Archive for March, 2010

Schubert – Impromptu No.1 in C Minor (played by Jandó)

March 12, 2010 2 comments

During my gap year I had a girlfriend who was (and still is) extremely talented at just about anything she gets her hands on. Musically, not only a harpist and a singer but also a pianist, she rattled off this impromptu by Schubert one day when I was at her house.

I was gobsmacked. Firstly what a piece. Secondly, my egotistical side couldn’t handle the thought that she could play such a challenging piece. It might not sound very difficult, but the fingering and musicianship required to bring out the melody at some points are so tough. Plus it is 9 minutes long. I wanted to be better than her at the piano – it was what I was going to study at uni for goodness sake! She was off to study Modern Languages and she still plays ridiculously difficult piano pieces.

So I spent my first year at uni practicing it, taking it to my wacky piano teacher (in this video you can actually see the music to this piece. Just noticed…) who would help me get it up to scratch. I realised I’m just not as good as her. She probably learnt it in a week whereas it took me about 6 months.

…But I did it! I played it well enough to get a 1st in the exam and I was overjoyed. I rung her up to tell her that I could play it, but by this point our level of contact had become pretty much non- existent due to reasons that were completely my fault, and she essentially wasn’t bothered. Not that she knows how hard I spent practicing the piece and why I learnt it. Maybe she’d have been more interested if I told her.

This piece is so self-contained. So final. An epic piece which has extremely happy and extremely dark bits. A film I can compare it to is Love Exposure – a 4 and a half hour epic which goes through every genre. Meticulously done, everyone has to see it.

It’s the climax onto an Ab major chord at 5:05/06 which I love (but not played very well on this recording – it should sing out a lot more). All of Schubert’s passion poured into that chord which is repeated at 5:15/16. The build-up is amazing with the left hand repeating some fierce chords from 4:58. I also love the key and dynamic change from 5:24- 5:30; a big contrast to the previous heavy section.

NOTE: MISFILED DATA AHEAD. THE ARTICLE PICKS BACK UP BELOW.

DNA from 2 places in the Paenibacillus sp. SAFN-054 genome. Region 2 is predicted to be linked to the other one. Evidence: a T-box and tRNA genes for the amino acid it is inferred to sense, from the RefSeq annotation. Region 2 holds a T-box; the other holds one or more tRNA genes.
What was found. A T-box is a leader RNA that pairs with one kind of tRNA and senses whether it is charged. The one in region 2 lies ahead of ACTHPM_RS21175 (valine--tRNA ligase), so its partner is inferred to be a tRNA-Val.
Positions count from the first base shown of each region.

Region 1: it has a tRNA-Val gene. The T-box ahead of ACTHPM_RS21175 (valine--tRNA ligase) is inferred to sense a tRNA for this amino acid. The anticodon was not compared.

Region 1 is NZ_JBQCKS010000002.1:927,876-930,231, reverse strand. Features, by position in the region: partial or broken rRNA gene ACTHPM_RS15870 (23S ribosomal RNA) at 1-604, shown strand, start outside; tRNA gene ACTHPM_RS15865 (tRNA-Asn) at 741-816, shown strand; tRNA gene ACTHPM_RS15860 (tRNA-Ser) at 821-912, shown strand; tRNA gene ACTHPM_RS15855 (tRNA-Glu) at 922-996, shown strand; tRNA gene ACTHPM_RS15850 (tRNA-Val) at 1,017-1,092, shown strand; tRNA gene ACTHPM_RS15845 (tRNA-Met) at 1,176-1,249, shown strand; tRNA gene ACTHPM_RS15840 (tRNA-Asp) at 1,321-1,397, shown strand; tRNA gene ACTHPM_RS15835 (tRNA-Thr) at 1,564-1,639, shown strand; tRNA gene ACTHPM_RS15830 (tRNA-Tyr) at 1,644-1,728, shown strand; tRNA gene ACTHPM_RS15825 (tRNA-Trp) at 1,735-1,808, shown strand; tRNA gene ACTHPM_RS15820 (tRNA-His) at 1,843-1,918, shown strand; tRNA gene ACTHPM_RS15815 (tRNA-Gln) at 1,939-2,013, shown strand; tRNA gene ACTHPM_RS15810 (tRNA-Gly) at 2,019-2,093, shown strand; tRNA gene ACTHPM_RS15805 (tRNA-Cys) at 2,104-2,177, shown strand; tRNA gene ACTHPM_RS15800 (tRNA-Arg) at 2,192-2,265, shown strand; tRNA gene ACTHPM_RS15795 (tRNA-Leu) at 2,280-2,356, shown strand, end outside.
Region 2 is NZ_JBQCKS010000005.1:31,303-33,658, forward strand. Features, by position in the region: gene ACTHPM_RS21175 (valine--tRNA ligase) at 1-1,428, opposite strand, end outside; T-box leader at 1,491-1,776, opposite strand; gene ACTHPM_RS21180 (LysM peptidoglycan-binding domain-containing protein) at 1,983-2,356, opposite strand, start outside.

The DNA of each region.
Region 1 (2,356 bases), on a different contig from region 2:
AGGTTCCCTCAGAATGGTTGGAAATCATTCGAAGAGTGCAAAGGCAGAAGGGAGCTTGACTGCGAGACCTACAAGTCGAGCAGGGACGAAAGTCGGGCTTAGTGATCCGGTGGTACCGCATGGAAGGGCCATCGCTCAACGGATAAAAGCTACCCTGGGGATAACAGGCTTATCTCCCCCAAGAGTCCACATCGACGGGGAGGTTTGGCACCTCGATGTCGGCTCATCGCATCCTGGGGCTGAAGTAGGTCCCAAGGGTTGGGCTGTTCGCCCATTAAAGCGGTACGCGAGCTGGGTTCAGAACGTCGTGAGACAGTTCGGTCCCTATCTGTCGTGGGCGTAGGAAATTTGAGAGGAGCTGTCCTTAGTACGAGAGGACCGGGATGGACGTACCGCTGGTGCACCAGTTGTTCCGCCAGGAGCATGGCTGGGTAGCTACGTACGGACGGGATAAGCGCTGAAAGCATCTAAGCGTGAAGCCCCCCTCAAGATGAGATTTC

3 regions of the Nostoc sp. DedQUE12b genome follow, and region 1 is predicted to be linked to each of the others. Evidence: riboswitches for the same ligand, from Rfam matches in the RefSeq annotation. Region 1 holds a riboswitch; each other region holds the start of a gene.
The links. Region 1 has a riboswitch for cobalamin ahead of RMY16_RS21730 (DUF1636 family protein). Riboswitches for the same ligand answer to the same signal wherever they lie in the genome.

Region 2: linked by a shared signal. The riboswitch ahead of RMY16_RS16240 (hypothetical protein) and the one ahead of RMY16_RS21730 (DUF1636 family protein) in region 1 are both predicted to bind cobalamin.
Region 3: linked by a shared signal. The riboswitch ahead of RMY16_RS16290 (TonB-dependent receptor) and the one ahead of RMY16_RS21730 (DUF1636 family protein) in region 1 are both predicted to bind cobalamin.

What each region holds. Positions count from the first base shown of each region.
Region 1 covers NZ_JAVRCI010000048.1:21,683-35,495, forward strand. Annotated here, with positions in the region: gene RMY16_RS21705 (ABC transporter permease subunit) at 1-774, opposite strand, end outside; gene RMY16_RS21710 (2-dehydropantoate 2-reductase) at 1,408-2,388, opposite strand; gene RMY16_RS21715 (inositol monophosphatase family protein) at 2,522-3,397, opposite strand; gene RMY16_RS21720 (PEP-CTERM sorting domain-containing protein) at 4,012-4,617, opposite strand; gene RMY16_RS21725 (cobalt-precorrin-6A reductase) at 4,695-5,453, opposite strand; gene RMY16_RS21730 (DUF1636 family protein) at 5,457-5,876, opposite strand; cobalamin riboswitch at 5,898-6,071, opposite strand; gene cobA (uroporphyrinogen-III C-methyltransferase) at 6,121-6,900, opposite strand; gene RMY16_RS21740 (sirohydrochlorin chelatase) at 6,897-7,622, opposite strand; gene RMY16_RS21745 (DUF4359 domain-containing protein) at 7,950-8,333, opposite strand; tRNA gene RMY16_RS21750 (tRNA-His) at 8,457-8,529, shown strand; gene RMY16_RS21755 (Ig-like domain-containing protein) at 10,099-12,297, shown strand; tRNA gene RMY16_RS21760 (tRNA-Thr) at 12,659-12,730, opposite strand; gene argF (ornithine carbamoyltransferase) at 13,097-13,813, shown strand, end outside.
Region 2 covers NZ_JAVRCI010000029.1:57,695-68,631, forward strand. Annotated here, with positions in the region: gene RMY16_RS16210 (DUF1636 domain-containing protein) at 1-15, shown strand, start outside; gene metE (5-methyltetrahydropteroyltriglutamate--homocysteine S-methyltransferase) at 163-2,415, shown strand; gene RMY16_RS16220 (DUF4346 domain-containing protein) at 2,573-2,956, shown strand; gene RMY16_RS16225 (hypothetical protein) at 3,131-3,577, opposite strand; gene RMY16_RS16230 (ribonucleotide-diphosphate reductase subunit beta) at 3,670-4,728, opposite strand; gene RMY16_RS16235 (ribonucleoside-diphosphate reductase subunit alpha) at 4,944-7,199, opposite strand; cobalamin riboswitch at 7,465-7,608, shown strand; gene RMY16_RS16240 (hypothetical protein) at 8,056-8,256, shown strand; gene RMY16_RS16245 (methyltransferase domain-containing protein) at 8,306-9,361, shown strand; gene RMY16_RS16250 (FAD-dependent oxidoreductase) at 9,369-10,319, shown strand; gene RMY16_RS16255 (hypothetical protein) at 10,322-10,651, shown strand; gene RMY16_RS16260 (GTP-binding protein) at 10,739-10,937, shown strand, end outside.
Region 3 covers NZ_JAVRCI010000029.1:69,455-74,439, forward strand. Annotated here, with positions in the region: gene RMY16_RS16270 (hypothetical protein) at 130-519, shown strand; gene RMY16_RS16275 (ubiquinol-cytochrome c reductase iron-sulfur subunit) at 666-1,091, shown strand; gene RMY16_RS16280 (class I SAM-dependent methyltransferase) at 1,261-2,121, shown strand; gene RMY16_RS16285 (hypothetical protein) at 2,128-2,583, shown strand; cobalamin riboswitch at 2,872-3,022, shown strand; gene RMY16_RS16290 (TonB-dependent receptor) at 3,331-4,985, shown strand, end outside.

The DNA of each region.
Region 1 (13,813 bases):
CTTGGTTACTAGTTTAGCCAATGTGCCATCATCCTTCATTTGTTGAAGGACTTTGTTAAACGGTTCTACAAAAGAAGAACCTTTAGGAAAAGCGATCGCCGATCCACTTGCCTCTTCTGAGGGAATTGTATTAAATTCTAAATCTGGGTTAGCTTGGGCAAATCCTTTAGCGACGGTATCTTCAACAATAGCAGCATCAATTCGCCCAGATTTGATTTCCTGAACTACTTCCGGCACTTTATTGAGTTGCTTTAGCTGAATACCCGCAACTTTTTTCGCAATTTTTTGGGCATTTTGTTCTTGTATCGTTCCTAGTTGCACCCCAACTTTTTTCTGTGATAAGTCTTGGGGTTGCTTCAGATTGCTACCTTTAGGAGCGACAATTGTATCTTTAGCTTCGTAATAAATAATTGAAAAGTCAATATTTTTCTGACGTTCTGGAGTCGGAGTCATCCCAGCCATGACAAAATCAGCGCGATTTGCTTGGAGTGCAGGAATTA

Andrew Bird – Oh No

March 10, 2010 2 comments

Introduced to me by band member Tim, music is a must during our ritual bouts of Scrabble.

The game wasn’t memorable as I lost. In fact I’ve only beaten him twice in our competitive word-exchanging history, so this isn’t worth commenting on, but the beauty of Andrew Bird‘s Noble Beast album has more to tell.

Consistent in delicate performance and musicianship, and without the cringe, this album makes me tingle. Bird has a very reassuring voice, a voice which for me gives the impression that any musical arrogance is at a minimum and instead he lives to tell wonderful stories and play wonderful music.

It was a tough call to choose between his songs Oh No and Effigy, so I’ll talk about them both. Especially as what it is I like about them is actually the same thing:

It is the preceding orchestral introductions, containing these lush, pensive-like harmonies which then suddenly contrast with the second introduction (both tracks have two introductions) which is what I love. In Oh No, whistling begins at 00:19 secs which makes me feel like I’m being hugged by a reassuring stranger in a park. Fitting, as the former introduction sounds like a visual of a park – children playing, the sun beaming, you see?

And In Effigy, a righteously melancholic guitar line is heard at 00:48 secs. I remember first hearing it on the speakers and I just couldn’t concentrate during our game; I had to listen to it more and find out where it was going. Before this, which begins the track is a wonderful string section which alongside the guitar melody, has a tinge of medieval pastiche to it. Like the introduction to ‘Oh No’, it’s a swirling, looping melody which really can go anywhere, which is why I like how he has chosen in both songs to create a significant timbral contrast. Excitingly understated songwriting.

Oh No